SIGHT Programme Case Study: Lynam Pharma
From a pharmacy to sustainable product development
Lynam Pharma is a small business with a big ambition to lead the change in improving sustainability and recycling rates in the healthcare sector. Their fully recyclable and biodegradable surgical gown with an anti-microbial coating has the potential to dramatically reduce the amount of plastic waste generated in the healthcare settings without compromising patients’ safety and comfort.
Shailesh Patel – the head of the company and a Portsmouth University Alumni, has been running a successful NHS pharmacy and medical supplies business for several years when he came up with the idea to develop a brand new product. At the beginning of 2020, when the global pandemic was starting to unfold, he was receiving numerous calls from customers who needed PPE. The demand for these products made Shailesh realise just how much plastic is produced and consumed by the healthcare sector, and that there was no sustainable, feasible alternative. Despite no background in product development, he decided to pursue the idea of developing and producing single-use, biodegradable surgical gowns, which could be used in a pandemic setting.
A biodegradable surgical gown
With the help of a grant from Innovate UK, Shailesh commissioned a team to successfully develop the nanoparticle fabric, which can be used to make the gowns. To make them fully biodegradable, the design eliminated velcro and plastic thread – the gowns are welded rather than sewn. The nanoparticle coating kills viruses and bacteria that come into contact with the gown, making it safe to use in a large variety of healthcare settings. Incredibly, in just a year from the conception of the idea, Shailesh and Lynam Pharma had a ready product.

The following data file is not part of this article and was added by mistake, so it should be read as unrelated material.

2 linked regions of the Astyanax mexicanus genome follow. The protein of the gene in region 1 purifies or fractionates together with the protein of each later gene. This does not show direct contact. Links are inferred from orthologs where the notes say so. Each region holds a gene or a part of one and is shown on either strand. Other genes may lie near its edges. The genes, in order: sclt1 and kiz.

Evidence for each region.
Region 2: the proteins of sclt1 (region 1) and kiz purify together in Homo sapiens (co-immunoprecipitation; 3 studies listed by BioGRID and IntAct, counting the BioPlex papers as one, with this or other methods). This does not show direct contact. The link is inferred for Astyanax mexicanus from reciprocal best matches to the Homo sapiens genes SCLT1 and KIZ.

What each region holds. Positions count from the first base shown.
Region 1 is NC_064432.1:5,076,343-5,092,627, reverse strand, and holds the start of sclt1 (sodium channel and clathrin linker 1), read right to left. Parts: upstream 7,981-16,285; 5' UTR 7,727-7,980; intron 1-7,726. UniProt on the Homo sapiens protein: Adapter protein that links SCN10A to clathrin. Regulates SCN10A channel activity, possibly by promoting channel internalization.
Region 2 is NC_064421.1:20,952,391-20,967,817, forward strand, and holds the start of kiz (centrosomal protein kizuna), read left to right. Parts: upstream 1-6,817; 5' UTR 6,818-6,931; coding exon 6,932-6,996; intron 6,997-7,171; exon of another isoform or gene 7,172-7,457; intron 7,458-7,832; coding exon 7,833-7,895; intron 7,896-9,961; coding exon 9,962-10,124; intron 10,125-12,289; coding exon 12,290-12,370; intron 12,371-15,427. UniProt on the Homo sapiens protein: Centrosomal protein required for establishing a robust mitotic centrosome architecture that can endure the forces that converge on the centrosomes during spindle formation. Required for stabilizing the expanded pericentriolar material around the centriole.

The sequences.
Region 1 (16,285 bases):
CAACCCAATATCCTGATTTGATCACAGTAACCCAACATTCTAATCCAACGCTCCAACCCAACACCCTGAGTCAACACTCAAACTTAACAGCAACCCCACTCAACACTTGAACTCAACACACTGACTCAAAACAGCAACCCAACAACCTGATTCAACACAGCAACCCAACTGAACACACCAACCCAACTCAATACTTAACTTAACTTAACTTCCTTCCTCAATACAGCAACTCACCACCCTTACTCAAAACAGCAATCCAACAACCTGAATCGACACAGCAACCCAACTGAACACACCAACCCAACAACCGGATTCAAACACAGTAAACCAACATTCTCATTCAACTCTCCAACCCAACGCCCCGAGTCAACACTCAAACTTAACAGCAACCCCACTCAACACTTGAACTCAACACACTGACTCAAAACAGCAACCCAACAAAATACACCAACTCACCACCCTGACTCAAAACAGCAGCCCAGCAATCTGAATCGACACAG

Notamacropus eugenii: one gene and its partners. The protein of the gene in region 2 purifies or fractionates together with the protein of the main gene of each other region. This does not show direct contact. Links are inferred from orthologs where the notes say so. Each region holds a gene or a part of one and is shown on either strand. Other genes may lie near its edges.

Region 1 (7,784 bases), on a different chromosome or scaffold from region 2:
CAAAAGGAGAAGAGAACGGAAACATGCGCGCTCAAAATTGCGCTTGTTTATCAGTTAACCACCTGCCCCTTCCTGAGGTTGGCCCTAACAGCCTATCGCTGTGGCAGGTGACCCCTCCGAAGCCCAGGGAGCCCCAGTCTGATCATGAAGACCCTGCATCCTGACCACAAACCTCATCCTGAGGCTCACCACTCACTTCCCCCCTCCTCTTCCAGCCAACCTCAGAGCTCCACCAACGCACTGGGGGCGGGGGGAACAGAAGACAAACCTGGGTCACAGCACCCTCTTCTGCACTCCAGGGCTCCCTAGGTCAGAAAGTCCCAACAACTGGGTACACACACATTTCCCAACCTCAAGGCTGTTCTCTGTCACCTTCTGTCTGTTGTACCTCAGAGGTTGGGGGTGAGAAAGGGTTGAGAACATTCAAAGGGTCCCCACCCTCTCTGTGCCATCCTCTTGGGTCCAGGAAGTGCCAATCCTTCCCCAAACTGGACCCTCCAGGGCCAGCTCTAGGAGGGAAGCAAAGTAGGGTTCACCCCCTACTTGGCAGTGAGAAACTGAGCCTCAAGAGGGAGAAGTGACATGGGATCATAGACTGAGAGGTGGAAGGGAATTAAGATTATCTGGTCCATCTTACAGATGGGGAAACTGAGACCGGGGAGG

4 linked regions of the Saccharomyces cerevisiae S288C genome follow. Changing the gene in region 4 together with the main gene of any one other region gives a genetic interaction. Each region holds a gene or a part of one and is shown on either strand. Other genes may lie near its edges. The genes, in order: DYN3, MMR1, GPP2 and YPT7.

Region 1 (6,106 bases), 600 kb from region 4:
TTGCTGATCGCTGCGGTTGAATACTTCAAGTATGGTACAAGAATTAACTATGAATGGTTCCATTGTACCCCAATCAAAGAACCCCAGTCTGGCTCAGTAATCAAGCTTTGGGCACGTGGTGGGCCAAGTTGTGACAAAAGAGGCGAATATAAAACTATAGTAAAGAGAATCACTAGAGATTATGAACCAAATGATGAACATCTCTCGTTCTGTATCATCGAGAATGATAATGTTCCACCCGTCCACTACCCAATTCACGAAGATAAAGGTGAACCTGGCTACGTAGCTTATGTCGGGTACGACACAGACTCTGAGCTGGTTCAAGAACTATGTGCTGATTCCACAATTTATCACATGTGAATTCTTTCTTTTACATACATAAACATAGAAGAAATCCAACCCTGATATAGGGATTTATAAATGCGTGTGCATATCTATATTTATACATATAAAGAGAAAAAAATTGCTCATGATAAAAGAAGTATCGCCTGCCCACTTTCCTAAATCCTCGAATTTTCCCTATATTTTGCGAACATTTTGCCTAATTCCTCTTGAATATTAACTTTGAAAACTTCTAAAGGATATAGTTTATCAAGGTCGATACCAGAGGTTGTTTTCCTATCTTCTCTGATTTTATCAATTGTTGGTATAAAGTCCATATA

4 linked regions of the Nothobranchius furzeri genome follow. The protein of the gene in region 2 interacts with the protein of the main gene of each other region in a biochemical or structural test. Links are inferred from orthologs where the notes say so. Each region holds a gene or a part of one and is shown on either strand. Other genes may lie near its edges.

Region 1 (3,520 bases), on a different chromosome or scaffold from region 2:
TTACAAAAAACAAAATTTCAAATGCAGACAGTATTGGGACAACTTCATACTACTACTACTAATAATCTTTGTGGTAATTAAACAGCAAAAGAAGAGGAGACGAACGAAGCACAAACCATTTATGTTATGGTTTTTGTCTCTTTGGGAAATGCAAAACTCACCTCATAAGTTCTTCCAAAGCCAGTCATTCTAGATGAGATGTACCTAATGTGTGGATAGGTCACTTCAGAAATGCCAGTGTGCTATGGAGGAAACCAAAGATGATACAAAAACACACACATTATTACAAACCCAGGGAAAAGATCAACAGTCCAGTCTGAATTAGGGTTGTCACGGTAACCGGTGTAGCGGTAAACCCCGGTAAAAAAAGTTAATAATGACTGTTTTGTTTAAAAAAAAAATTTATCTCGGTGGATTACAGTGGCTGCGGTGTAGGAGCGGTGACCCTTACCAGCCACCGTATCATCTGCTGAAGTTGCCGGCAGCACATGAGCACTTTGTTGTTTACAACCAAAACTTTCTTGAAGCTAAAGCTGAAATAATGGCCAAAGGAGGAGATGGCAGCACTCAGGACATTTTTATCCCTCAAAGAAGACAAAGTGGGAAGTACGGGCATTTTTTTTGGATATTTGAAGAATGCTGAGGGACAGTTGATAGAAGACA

Great potential for improving recycling rates
Shailesh is keen on producing and supplying the gowns, but also other items made from sustainable materials to the NHS and private health sector. It is estimated that an average hospital uses several thousand gowns a month, as well as thousands of gloves, medicine bags and other single-use plastics. Even reusable gowns don’t provide an answer, as in practice they only get reused a handful of times, which is well below their intended lifespan. Shailesh hopes to produce the gowns on mass scale, and develop a system for collecting and recycling them easily. Made from simple polymers, the gowns can be recycled and the material reused for brand new products.
Lynam Pharma is currently working on the design of the packaging bag that the gown will come in; ensuring that it is hygienic while also being biodegradable is a challenge they are hoping to defeat next. The packaging bag material could be then also rolled out as medicine bags and sacks for patient property, both items currently being given away in thousands every month without any advice on their sustainable disposal.
Working with SIGHT
The SIGHT programme has introduced Lynam Pharma to Roger Draheim, a Reader in Synthetic Microbiology; together they will work on a project on the microbiology of the nanoparticles with the aim of determining how long the viruses and bacteria survive on the gown’s coating. This will help establish how quick and effective the gown is at protecting the patients from infections.
Speaking to the Portsmouth Technologies Trial Unit through SIGHT has also proven invaluable for the company. PTTU advised Shailesh against extensive clinical trials, which would be time and resource-intensive, and instead recommended a smaller observational study to help establish the effectiveness of the new fabric in a clinical setting.
The gown business will soon be spinning out from under the Lynam Pharma name to establish its own brand. Final agreements are being made with the manufacturer, and soon the gowns are likely to be available to order. The company is hoping to carry out more product development work to make a real contribution to the sustainability agenda within the healthcare setting, and make a positive impact on plastic-use habits without compromising patient safety.
More information on the Startup company, Greenleaf Surgical can be found at www.greenleafsurgical.co.uk
If you are a Medical Device or MedTech company and you would also like to benefit from the numerous opportunities available through the SIGHT Programme, just as Lynam Pharma has, please contact us at firstname.lastname@example.org for more information and a membership pack.
SIGHT Programme Case Study: Medsii
Medsii.com is democratising access to healthcare information around the world